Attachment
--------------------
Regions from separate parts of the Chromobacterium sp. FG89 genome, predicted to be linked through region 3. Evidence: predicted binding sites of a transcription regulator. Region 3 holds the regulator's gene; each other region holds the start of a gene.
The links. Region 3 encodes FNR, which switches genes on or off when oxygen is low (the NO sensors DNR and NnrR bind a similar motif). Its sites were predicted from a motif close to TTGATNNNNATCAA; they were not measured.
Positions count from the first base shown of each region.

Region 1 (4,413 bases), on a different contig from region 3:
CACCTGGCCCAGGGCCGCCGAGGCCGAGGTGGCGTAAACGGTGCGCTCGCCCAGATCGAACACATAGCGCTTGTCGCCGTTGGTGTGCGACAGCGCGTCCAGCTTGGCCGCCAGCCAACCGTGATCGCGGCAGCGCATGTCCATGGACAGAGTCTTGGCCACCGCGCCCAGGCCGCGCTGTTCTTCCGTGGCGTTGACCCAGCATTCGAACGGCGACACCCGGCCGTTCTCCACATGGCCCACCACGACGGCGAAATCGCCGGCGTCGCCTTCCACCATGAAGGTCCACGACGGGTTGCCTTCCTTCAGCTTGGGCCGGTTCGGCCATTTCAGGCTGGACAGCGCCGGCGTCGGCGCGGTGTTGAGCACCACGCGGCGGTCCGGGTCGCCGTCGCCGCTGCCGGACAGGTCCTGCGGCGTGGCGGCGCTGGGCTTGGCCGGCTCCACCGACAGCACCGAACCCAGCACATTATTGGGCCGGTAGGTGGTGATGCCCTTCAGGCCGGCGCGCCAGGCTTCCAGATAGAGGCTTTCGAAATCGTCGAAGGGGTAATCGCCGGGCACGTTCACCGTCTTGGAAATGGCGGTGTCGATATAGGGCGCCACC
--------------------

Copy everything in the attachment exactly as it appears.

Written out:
Regions from separate parts of the Chromobacterium sp. FG89 genome, predicted to be linked through region 3. Evidence: predicted binding sites of a transcription regulator. Region 3 holds the regulator's gene; each other region holds the start of a gene.
The links. Region 3 encodes FNR, which switches genes on or off when oxygen is low (the NO sensors DNR and NnrR bind a similar motif). Its sites were predicted from a motif close to TTGATNNNNATCAA; they were not measured.
Positions count from the first base shown of each region.

Region 1 (4,413 bases), on a different contig from region 3:
CACCTGGCCCAGGGCCGCCGAGGCCGAGGTGGCGTAAACGGTGCGCTCGCCCAGATCGAACACATAGCGCTTGTCGCCGTTGGTGTGCGACAGCGCGTCCAGCTTGGCCGCCAGCCAACCGTGATCGCGGCAGCGCATGTCCATGGACAGAGTCTTGGCCACCGCGCCCAGGCCGCGCTGTTCTTCCGTGGCGTTGACCCAGCATTCGAACGGCGACACCCGGCCGTTCTCCACATGGCCCACCACGACGGCGAAATCGCCGGCGTCGCCTTCCACCATGAAGGTCCACGACGGGTTGCCTTCCTTCAGCTTGGGCCGGTTCGGCCATTTCAGGCTGGACAGCGCCGGCGTCGGCGCGGTGTTGAGCACCACGCGGCGGTCCGGGTCGCCGTCGCCGCTGCCGGACAGGTCCTGCGGCGTGGCGGCGCTGGGCTTGGCCGGCTCCACCGACAGCACCGAACCCAGCACATTATTGGGCCGGTAGGTGGTGATGCCCTTCAGGCCGGCGCGCCAGGCTTCCAGATAGAGGCTTTCGAAATCGTCGAAGGGGTAATCGCCGGGCACGTTCACCGTCTTGGAAATGGCGGTGTCGATATAGGGCGCCACC